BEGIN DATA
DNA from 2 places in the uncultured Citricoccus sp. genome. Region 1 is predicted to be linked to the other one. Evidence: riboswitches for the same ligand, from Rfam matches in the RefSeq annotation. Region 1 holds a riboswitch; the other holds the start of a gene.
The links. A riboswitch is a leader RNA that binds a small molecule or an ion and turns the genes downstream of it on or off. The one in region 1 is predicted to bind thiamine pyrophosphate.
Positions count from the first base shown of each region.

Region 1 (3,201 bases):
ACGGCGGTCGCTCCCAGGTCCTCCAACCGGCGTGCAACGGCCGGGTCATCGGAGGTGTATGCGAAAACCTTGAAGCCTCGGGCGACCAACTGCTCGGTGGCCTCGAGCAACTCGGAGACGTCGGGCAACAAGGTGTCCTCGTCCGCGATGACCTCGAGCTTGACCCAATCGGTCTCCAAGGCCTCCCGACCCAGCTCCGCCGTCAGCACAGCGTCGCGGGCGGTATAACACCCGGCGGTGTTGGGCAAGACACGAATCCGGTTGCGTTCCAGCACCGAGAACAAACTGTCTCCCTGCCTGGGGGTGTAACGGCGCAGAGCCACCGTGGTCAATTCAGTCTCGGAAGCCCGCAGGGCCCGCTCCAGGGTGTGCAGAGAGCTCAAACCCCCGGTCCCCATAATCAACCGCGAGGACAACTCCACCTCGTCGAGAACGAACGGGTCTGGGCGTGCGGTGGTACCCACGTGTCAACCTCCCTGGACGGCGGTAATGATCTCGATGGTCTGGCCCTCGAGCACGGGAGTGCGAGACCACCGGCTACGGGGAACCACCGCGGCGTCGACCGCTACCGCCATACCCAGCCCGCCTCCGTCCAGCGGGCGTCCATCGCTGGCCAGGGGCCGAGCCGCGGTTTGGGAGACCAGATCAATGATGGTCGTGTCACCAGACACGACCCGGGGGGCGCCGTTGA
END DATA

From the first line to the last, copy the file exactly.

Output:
DNA from 2 places in the uncultured Citricoccus sp. genome. Region 1 is predicted to be linked to the other one. Evidence: riboswitches for the same ligand, from Rfam matches in the RefSeq annotation. Region 1 holds a riboswitch; the other holds the start of a gene.
The links. A riboswitch is a leader RNA that binds a small molecule or an ion and turns the genes downstream of it on or off. The one in region 1 is predicted to bind thiamine pyrophosphate.
Positions count from the first base shown of each region.

Region 1 (3,201 bases):
ACGGCGGTCGCTCCCAGGTCCTCCAACCGGCGTGCAACGGCCGGGTCATCGGAGGTGTATGCGAAAACCTTGAAGCCTCGGGCGACCAACTGCTCGGTGGCCTCGAGCAACTCGGAGACGTCGGGCAACAAGGTGTCCTCGTCCGCGATGACCTCGAGCTTGACCCAATCGGTCTCCAAGGCCTCCCGACCCAGCTCCGCCGTCAGCACAGCGTCGCGGGCGGTATAACACCCGGCGGTGTTGGGCAAGACACGAATCCGGTTGCGTTCCAGCACCGAGAACAAACTGTCTCCCTGCCTGGGGGTGTAACGGCGCAGAGCCACCGTGGTCAATTCAGTCTCGGAAGCCCGCAGGGCCCGCTCCAGGGTGTGCAGAGAGCTCAAACCCCCGGTCCCCATAATCAACCGCGAGGACAACTCCACCTCGTCGAGAACGAACGGGTCTGGGCGTGCGGTGGTACCCACGTGTCAACCTCCCTGGACGGCGGTAATGATCTCGATGGTCTGGCCCTCGAGCACGGGAGTGCGAGACCACCGGCTACGGGGAACCACCGCGGCGTCGACCGCTACCGCCATACCCAGCCCGCCTCCGTCCAGCGGGCGTCCATCGCTGGCCAGGGGCCGAGCCGCGGTTTGGGAGACCAGATCAATGATGGTCGTGTCACCAGACACGACCCGGGGGGCGCCGTTGA